Some of the best stories from our tradition involve a question presented on one level that is answered on a completely different and surprising level.
Related Blog Posts on COVID-19, Jewish Values, Ten Minutes of Torah, and Torah Study
I spent months hiding inside my home after Covid-19 was declared a global health emergency. During that time, the Talmudic description of evil spirits resonated with me. It was certainly how I felt, surrounded by invisible threats just outside my door. Since I am a children's author, I channeled these fears into a picture book featuring a supernatural spirit.
As we look out from the pulpit, we know there are good reasons that some faces that were familiar before March 2020 are now missing. We have embraced technology at every opportunity. The quality of our livestreaming worship, even in smaller synagogues, is excellent. Many congregants have grown accustomed to praying from the comfort of their couch.
This time of year, we hear again and again about how much emphasis Judaism places on the nuances of how to address harm of all kinds. I am convinced that the steps of repentance and repair outlined by the medieval Jewish philosopher Maimonides make sense not only in our individual lives when we harm our coworkers, friends, family, and intimate partners, but also in reference to the communal, cultural, and national levels.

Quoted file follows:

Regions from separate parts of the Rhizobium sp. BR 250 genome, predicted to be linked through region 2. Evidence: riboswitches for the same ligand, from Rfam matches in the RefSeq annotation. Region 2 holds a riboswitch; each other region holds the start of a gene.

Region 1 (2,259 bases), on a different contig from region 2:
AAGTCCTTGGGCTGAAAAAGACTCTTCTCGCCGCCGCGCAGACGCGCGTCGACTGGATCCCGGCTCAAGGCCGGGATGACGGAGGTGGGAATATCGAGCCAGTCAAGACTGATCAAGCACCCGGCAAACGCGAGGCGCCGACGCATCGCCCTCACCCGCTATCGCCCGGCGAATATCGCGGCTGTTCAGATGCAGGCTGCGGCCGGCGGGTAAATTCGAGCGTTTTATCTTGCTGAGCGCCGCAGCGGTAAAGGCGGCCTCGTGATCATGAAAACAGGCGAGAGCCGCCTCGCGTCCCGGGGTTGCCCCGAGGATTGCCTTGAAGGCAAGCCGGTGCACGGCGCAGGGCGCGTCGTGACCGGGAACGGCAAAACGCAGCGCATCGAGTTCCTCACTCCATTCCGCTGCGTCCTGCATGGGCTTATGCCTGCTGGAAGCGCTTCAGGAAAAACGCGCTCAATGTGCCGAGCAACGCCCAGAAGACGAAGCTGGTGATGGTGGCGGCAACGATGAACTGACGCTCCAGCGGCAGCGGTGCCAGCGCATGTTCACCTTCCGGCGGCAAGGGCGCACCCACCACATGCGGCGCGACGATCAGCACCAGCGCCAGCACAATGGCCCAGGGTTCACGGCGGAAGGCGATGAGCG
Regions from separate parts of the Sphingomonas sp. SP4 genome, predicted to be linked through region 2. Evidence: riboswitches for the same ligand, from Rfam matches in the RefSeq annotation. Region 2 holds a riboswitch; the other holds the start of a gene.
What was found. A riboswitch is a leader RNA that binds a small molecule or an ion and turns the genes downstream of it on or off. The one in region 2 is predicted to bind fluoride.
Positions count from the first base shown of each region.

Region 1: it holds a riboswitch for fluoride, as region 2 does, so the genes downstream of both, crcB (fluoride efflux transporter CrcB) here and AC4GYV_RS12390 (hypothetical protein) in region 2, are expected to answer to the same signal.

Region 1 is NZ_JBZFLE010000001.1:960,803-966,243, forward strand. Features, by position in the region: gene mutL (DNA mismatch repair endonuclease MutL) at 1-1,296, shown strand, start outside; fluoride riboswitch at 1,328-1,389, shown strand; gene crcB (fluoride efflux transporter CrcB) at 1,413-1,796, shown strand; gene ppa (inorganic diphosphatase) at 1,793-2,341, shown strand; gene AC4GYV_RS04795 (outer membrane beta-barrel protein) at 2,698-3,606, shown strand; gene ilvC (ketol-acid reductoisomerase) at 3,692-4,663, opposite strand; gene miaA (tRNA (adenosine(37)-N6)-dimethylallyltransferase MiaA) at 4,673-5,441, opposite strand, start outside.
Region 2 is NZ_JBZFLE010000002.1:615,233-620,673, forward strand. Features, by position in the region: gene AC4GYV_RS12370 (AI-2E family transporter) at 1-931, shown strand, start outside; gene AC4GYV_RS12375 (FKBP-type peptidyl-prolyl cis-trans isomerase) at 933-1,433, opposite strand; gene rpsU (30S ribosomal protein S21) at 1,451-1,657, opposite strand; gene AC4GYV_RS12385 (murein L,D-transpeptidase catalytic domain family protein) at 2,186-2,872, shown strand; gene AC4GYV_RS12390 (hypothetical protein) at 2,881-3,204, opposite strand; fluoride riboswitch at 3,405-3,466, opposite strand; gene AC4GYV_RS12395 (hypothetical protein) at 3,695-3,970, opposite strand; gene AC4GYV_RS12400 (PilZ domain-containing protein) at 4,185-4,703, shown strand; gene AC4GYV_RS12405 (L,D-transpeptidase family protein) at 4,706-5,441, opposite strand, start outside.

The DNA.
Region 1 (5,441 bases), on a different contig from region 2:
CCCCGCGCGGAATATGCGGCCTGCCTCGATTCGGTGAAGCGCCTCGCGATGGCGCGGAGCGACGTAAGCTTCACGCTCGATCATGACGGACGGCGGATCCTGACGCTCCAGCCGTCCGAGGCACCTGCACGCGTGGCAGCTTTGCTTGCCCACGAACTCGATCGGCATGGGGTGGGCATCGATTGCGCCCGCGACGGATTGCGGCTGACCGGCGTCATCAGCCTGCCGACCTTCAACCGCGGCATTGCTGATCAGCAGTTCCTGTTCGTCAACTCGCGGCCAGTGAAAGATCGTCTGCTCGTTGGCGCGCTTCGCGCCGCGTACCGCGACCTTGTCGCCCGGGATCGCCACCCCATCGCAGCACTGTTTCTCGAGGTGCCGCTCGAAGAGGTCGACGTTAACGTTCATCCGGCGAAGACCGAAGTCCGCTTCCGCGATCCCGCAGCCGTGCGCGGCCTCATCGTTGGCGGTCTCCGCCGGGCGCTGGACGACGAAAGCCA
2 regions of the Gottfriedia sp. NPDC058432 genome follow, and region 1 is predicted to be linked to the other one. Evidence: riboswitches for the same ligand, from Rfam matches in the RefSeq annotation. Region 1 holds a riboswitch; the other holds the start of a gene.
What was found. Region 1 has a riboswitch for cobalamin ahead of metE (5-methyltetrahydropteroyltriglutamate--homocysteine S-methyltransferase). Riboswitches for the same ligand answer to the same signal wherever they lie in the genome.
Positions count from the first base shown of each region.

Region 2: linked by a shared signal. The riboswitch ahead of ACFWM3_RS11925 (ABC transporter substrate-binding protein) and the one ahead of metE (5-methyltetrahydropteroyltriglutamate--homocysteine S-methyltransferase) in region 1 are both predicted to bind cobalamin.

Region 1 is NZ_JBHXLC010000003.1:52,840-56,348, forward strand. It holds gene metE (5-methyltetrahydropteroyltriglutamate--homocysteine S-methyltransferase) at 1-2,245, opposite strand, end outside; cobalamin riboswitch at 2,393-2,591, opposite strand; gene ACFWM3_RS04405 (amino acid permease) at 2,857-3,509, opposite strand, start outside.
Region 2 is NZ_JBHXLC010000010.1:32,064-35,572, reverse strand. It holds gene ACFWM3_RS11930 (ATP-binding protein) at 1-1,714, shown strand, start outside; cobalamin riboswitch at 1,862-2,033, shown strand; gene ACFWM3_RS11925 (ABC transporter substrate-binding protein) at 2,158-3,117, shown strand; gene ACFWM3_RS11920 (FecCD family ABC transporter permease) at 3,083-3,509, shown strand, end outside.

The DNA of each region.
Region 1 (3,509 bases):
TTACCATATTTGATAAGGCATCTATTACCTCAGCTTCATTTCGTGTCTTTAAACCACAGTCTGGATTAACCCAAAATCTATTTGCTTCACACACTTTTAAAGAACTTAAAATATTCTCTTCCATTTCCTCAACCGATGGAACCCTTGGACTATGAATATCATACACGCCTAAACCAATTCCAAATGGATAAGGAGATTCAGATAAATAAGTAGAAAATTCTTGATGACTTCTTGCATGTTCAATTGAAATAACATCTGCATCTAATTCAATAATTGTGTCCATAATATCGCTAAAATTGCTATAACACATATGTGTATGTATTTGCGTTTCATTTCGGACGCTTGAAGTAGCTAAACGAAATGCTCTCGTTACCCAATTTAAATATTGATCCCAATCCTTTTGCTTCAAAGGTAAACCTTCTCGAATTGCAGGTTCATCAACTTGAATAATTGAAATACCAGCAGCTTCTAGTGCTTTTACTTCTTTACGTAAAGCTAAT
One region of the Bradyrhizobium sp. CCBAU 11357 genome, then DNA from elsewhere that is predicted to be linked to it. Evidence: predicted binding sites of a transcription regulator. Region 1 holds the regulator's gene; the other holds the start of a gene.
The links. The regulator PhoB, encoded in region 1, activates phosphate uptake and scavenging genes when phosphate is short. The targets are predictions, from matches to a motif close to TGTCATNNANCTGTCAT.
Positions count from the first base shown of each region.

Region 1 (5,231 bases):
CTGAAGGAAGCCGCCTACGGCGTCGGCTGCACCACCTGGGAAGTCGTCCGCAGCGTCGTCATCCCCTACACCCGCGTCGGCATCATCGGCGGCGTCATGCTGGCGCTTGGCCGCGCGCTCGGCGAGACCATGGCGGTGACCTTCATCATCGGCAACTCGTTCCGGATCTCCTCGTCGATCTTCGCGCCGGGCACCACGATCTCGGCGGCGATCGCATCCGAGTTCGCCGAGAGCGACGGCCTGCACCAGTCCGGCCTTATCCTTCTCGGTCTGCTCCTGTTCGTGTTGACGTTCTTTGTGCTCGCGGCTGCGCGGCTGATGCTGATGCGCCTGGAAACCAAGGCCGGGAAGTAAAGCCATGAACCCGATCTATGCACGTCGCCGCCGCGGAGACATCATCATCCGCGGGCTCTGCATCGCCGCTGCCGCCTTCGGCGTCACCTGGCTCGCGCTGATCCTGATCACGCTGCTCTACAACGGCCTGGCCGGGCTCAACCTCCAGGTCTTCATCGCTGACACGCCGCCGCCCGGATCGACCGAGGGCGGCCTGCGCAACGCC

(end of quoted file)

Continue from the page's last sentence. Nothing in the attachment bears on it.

Judaism encourages us to awaken each day with thoughts of gratitude. I recite the Modeh Ani each day to thank the Divine for returning my soul. I was recently asked where our soul goes while we sleep. This poem is my response.
Lifelong learning, however, can be easier said than done. For many, as they enter adulthood, with its competing demands and obligations, setting aside time for learning – and especially for Jewish learning – can be challenging indeed.
After two years of teaching remotely and watching far too many movies and television series on Netflix on the same computer screen I use to interact with these students, I wonder if I feel less connected to these "virtual" students than the hundreds of young people I taught in person over the past decades.
On Tu Bishvat we celebrated trees and a season of new growth. I've been doing lots of thinking about trees, as I frequently do, and the role they play in providing oxygen for the planet. At the Union of Reform Judaism, we provide oxygen to our communities by creating compassionate spaces for our participants to grow and thrive. We can respond to current and future challenges by fostering resilience that reflect our Jewish values.
As I thought about what would be involved if we did our own Tu BiShvat seder, it seemed interesting and fun. Tasting lots of fruits? Marking a time to appreciate, mindfully and respectfully, trees and the earth? Drinking wines and grape juices? Yes, please.